I generally think that majoring in English is not the traditional pre-med path as most people tend to major in the sciences, but I highly recommend considering English as a springboard to medicine. A background in English is so helpful and essential in the practice of medicine. It is commonly known in medicine that about 70 to 80% of what is wrong with a patient can be determined by detailed history taking alone, which is the process where the doctor interrogates the patient. This requires data gathering, logical mental organization, and instant interpretation of complex material. Reading complex material like Crime and Punishment or Shakepeare's plays and serially writing papers where one must think about presenting one's thoughts in a logical manner, really help in this complex processing and decision making. I would also say that the communication skills required to study English are essential in medicine. Every day, I have to explain complex processes like dialysis to patients or break bad news to patients' loved ones. This has been a much easier skill to develop after studying English. One last thing that I will highlight is that English teaches you empathy. In literature, you interact with all types of characters from the valliant to the villainous and from the gracious to the goofy. Everyone gets sick, so you have to be able to interact and relate to all people. Sometimes in medicine, you find yourself surprised when you are treating the actual embodiment of Miss Havisham or Mrs. Bennett. Having studied English, you embrace and enjoy the peculiarities of humanity.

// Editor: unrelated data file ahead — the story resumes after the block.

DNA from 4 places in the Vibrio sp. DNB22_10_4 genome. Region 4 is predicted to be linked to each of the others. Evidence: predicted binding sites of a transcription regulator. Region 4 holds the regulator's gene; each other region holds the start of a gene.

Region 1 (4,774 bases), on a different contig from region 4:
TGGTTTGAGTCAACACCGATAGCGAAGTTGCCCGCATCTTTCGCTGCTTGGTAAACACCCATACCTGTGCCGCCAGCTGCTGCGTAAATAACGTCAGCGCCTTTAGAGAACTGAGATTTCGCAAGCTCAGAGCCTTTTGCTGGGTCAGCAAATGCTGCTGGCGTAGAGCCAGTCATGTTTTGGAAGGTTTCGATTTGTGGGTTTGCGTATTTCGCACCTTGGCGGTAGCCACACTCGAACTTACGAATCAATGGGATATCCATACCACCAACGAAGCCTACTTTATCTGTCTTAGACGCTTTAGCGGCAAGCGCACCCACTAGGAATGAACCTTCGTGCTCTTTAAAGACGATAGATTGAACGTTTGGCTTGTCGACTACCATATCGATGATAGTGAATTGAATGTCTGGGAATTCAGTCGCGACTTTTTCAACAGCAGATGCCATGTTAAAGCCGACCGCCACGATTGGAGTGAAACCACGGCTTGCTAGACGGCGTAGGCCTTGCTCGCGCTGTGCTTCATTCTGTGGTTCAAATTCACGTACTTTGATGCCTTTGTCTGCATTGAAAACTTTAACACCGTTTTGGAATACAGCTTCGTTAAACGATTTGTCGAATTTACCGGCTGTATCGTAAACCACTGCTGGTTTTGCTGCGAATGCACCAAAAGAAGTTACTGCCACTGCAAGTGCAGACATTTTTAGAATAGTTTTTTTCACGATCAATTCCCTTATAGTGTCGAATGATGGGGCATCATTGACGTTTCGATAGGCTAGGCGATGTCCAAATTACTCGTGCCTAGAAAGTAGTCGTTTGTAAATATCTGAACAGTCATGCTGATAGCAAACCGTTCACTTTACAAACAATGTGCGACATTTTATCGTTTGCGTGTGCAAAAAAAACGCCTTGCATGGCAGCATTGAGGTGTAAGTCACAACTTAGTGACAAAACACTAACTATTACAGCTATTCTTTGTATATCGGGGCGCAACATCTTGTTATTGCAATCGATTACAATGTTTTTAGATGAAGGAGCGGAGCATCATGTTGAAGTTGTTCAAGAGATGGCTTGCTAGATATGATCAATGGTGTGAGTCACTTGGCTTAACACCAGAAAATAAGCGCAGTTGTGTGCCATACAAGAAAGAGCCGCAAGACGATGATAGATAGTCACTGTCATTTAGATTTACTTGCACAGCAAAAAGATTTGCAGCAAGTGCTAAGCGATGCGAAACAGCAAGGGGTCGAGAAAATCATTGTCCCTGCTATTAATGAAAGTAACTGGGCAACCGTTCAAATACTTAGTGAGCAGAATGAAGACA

What do you like the most about your job?

I love the humanity of medicine! I love meeting people, listening to their stories, figuring out what is ailing them, and treating them. It is somewhat like being a detective. I love getting to help all my patients from those suffering with drug addictions to those having the worst days of their lives. It is rewarding helping them through these difficult situations. I also enjoy writing notes on my patients. It is trying to crystallize complex medical conditions and presentations into words to communicate clearly my thought process and plan of treatment. It is also a huge responsibility. I realize how much trust my patients place in me to take care of them, and I don't take that lightly!

What did you learn as an English major at Catholic U. that has stayed with you?

Sophia with her husband Chris and her mother

Being an English major at Catholic University sparked and solidified my love for humanity! Learning about human nature with its triumphs and falls will never get old. I was also inspired by the passion of my professors to pursue what I loved in life. They showed me how to connect both of my passions and incorporate the humanities into medicine!

Do you have any advice for current English majors?

Trust God that He will get you where you need to be. The path that He will lead you down will be wonderful and surpass your imaginations, so don't spend too much time worrying about the path! As St. JPII said, "Life with Christ is a Wonderful Adventure!" It is so true! I never thought that I would be an ICU doctor in the middle of a pandemic, but God puts us where we need to be! I always say, when you feel overwhelmed or are not quite sure where God is leading you, pray. Prayer is powerful! Lastly, remember this quote by Tolkien, "it's a dangerous business, Frodo, going out your door. You step onto the road, and if you don't keep your feet, there's no knowing where you might be swept."

Photo credits: Sophia Lubrin